I continue to “stalk” the fertility discussions online, and am continuing to be surprised that so many women report irregular periods. It seems even epidemic, and likely something that many women don’t think about much if they are not trying to conceive.
I had 40-60 day periods all of my adult life. Until I worked on it, feverishly, optimizing my chances in TTC.
In my early twenties,”they” diagnosed me with PCOS but I was not even thinking of getting pregnant then, in my twenties, and I simply did not “buy” it anyway. Their collection of symptoms did not make sense to me as diagnosis. I trusted my body. And, thought longer cycles just meant less hastle.
At 40, after extensive consults with 2 expert holistic MDs in the fertility field, I realized –
the length of my cycle mattered.
I needed to pay attention. I needed to learn all I could about DIY and natural methods.
In short, by 41.5 I had right-on-time ovulation and crisp cycles: 29-32 days, every time.
This is stuff I wish I had paid attention to, before it mattered. At 40 it was too much pressure to take on such a “project”.
I want to help younger women who are TTC or even thinking about TTC, to get their cycles on track – and that is – with or without a PCOS diagnosis.
Do You have irregular periods and want to get pregnant?
I keep learning from women that their Docs are not expressing concern about long periods or late ovulation when TTC.
However, my research tells me differently. Many reproductive experts, here and in Greece where I conceived, do believe that eggs can be “over-ripe” if they are not “dropped” from the ovary on-time – that is – at CD12-16. The ideal timing, of course, is right around CD14.
When we are trying to optimize our fertility for TTC, there is only reason to believe and make use of this common belief of experts. Read on to learn about taking charge of all you can do to regulate your cycle.
Why is this so easily overlooked by many medical professionals?
It seems that many GYNs, GPs, and even infertility doctors are not pointing to regular cycles and on-time ovulation as important for women who are TTC.
Strange as it seems to me, we can really only speculate why this is. In general, I find that the average GP and GYN do not know enough on these basics and do not focus on them either. Getting pregnant is just not the typical area of expertise for even the best Docs with the above titles.
In addition, infertility docs have become experts in intervention methods – that is – procedures and/or meds that intervene with the body and make things happen. For instance, drugs that push follicle growth, or force ovulation or menstruation, and of course, IVF where eggs are harvested and embryos made in the lab. This is not only their expertise, but their livelihood. There is no reason or incentive for them to know more about or teach their clients about optimizing fertility at-home and DIY (this is my job:-))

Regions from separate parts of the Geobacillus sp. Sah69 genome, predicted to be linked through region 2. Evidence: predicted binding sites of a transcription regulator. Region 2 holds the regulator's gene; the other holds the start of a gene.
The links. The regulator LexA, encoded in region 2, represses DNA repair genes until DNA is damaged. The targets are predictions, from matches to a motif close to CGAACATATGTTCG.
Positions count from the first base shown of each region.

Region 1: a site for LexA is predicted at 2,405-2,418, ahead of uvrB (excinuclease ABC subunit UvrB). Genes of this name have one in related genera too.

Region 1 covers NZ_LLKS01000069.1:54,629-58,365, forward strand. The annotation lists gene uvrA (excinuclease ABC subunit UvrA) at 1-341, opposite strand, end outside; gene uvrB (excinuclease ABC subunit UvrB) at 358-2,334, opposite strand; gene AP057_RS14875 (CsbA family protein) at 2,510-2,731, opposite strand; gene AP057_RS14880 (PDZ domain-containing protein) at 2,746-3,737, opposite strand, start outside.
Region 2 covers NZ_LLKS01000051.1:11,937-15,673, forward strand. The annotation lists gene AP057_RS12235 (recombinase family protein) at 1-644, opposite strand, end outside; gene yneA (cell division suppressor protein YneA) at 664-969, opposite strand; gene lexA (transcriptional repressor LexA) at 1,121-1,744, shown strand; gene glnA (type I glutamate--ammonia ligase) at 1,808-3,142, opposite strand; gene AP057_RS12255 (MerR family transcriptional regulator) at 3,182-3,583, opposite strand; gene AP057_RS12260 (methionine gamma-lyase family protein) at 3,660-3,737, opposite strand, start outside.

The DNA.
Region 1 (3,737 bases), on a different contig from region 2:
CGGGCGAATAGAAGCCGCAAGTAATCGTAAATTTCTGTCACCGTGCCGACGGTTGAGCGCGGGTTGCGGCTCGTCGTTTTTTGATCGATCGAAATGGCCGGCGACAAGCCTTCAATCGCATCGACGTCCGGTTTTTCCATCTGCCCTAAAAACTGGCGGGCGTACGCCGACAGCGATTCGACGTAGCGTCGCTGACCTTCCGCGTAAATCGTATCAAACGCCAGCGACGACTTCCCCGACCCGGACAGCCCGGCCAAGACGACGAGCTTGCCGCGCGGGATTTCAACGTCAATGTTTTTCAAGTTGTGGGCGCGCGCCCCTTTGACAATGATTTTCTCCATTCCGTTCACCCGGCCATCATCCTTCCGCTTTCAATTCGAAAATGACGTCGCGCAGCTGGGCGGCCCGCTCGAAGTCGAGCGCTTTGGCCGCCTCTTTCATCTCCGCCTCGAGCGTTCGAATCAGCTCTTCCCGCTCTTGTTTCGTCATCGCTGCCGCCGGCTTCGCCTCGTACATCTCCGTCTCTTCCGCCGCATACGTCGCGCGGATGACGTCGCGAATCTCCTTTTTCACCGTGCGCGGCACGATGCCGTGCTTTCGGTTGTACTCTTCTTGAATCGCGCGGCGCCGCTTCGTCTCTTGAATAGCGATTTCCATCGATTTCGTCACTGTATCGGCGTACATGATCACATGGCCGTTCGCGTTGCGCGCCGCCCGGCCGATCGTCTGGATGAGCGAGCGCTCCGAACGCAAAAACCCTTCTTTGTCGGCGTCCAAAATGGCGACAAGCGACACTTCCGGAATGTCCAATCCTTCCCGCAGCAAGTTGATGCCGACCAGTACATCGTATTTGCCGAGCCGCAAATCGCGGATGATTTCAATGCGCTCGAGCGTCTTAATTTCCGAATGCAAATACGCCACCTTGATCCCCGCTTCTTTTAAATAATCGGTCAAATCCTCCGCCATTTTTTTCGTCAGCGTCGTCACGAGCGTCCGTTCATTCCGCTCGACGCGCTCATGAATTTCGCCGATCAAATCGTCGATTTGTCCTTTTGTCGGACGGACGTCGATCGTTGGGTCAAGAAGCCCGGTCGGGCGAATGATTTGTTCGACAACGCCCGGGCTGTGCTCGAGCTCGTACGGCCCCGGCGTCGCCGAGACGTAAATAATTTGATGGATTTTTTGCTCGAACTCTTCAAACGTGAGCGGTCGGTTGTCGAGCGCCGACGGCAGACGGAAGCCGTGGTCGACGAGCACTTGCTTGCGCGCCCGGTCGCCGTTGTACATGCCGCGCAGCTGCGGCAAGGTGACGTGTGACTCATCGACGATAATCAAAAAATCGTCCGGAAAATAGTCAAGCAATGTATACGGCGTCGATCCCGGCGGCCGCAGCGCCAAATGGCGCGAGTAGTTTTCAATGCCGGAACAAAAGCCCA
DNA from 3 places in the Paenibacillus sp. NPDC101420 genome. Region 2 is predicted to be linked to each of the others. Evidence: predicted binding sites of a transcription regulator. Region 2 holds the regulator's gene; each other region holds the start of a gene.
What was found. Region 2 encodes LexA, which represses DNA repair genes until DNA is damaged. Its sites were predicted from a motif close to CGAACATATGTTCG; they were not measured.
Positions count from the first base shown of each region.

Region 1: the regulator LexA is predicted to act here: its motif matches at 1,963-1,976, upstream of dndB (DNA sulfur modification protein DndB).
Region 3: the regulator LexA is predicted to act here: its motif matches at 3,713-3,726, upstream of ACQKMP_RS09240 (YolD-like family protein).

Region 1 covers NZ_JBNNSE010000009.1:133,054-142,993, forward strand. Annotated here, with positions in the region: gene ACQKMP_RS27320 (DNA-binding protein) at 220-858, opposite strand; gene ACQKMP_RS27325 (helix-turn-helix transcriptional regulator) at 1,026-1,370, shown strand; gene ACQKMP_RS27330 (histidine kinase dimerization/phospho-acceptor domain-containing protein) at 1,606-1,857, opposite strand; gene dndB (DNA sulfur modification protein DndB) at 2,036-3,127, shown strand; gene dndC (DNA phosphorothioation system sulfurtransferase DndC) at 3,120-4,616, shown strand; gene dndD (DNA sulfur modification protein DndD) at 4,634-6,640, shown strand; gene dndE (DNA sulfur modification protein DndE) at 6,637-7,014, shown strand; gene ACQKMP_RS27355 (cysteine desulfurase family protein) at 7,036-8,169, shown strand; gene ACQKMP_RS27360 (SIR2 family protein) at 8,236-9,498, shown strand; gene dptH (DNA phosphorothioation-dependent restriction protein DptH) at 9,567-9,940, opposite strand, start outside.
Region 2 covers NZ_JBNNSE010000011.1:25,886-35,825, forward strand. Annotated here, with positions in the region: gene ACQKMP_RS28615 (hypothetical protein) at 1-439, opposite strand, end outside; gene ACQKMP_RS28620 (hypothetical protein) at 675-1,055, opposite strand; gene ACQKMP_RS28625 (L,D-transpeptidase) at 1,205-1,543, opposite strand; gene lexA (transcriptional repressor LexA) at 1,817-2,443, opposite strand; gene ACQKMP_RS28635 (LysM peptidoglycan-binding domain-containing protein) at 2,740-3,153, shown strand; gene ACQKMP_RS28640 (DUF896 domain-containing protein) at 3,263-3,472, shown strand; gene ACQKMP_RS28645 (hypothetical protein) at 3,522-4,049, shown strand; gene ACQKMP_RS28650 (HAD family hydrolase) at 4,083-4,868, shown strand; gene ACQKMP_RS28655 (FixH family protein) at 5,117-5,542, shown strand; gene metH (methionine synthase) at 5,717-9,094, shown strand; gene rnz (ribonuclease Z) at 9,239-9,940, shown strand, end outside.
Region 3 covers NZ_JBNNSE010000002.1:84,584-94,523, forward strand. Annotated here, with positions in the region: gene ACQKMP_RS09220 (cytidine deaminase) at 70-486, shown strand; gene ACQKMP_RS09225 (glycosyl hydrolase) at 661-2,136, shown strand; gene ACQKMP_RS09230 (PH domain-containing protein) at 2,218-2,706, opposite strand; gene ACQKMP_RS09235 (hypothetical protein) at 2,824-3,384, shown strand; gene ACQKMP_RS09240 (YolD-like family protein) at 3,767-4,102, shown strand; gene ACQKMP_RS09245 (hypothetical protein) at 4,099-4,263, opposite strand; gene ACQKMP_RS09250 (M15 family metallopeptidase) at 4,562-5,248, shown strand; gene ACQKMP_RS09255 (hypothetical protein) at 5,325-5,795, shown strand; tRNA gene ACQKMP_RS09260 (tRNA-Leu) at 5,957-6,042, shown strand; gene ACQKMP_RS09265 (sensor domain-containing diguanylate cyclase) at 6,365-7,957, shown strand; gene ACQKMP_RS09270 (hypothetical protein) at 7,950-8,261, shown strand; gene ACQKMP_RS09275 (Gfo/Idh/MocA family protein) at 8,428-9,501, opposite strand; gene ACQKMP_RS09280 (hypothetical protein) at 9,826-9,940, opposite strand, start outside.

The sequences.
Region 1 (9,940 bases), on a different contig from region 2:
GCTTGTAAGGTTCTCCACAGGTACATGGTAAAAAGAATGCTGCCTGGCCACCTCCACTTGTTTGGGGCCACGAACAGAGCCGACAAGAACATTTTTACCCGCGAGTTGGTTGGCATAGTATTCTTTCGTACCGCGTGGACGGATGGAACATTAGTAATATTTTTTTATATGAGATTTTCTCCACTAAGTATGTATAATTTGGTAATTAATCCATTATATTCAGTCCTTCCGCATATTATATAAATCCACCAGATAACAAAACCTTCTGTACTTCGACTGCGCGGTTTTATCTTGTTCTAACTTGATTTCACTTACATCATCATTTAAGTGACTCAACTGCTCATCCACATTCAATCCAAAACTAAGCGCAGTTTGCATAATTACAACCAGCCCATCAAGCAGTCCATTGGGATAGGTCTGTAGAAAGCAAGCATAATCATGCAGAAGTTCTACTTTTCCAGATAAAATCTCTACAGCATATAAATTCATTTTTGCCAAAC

Why does a regular period of 26-32 days matter?
This answer focuses on the issue of ripe and over-ripe eggs.
Every month, in a healthy reproductive system, both ovaries grow follicles that are gearing up to release an egg. Typically one egg -yet, if 2 are released, and both are inseminated, then one gets twins:-)
If you do not ovulate until let’s say CD 17, 18, 19….that means the egg was “cooking” in the follicle that much time. The experts that I spoke to, particularly in Europe had been schooled in research findings that eggs can get, in this case, over-ripe. It also can point to the Estrogen surge not accurately firing off the LH surge which itself makes a follicle rupture and drop an egg.
In addition, if there is a slight hormonal imbalance, causing late ovulation (and long cycles therefore), you might have your best fertile CF days before you ovulate. This is not ideal for TTC. You want your fertile CF to be for a number of days prior to, as well as during, your ovulation.
What can you do to regulate your cycle?
For more on this please see other posts here, such as –
Basically, there are key things to attend to that do not involve any meds or interventions. They include:
- become rhythmic in your lifestyle: balance rest & activity, sleep & waking in predictable and healthy ways.
- make your night-sleep hours, as much as possible, from dark to sunrise. for example : 9p-5a, or so
- do not skimp on sleep
- exercise daily
- eat every 2-3 hours, a meal or snack
- eat whole foods
- use herbs such as vitex, which works on pituitary tonification
- check your LH at home, and your E levels via blood draw, around CD9/10 to see if you need herbs/foods to boost estrogen.